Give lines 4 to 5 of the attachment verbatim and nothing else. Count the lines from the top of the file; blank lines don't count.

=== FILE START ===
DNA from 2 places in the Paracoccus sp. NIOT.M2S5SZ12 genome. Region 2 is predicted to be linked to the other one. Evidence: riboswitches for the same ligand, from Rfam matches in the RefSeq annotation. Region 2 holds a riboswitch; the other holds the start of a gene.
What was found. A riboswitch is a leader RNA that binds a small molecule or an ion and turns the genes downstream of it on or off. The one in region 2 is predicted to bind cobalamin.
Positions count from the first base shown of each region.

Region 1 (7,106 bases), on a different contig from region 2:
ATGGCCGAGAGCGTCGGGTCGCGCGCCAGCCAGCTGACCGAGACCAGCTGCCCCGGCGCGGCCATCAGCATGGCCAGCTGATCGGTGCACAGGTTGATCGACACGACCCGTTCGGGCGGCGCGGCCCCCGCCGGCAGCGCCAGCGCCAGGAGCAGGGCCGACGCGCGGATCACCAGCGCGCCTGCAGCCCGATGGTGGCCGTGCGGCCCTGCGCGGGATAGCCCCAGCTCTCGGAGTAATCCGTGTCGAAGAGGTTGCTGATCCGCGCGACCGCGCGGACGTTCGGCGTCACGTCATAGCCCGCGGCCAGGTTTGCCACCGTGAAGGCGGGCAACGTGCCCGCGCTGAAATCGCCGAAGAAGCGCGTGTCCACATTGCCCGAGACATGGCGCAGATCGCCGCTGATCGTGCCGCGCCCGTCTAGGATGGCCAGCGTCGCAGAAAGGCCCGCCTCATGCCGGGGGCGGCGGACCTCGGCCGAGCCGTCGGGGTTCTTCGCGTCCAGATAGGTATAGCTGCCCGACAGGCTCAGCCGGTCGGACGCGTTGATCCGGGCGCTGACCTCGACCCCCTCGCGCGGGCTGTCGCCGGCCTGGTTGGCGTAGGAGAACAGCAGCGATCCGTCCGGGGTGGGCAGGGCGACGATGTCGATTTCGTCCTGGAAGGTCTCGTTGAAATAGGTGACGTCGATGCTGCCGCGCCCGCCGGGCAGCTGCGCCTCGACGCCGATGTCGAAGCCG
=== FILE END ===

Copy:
Region 1 (7,106 bases), on a different contig from region 2:
ATGGCCGAGAGCGTCGGGTCGCGCGCCAGCCAGCTGACCGAGACCAGCTGCCCCGGCGCGGCCATCAGCATGGCCAGCTGATCGGTGCACAGGTTGATCGACACGACCCGTTCGGGCGGCGCGGCCCCCGCCGGCAGCGCCAGCGCCAGGAGCAGGGCCGACGCGCGGATCACCAGCGCGCCTGCAGCCCGATGGTGGCCGTGCGGCCCTGCGCGGGATAGCCCCAGCTCTCGGAGTAATCCGTGTCGAAGAGGTTGCTGATCCGCGCGACCGCGCGGACGTTCGGCGTCACGTCATAGCCCGCGGCCAGGTTTGCCACCGTGAAGGCGGGCAACGTGCCCGCGCTGAAATCGCCGAAGAAGCGCGTGTCCACATTGCCCGAGACATGGCGCAGATCGCCGCTGATCGTGCCGCGCCCGTCTAGGATGGCCAGCGTCGCAGAAAGGCCCGCCTCATGCCGGGGGCGGCGGACCTCGGCCGAGCCGTCGGGGTTCTTCGCGTCCAGATAGGTATAGCTGCCCGACAGGCTCAGCCGGTCGGACGCGTTGATCCGGGCGCTGACCTCGACCCCCTCGCGCGGGCTGTCGCCGGCCTGGTTGGCGTAGGAGAACAGCAGCGATCCGTCCGGGGTGGGCAGGGCGACGATGTCGATTTCGTCCTGGAAGGTCTCGTTGAAATAGGTGACGTCGATGCTGCCGCGCCCGCCGGGCAGCTGCGCCTCGACGCCGATGTCGAAGCCG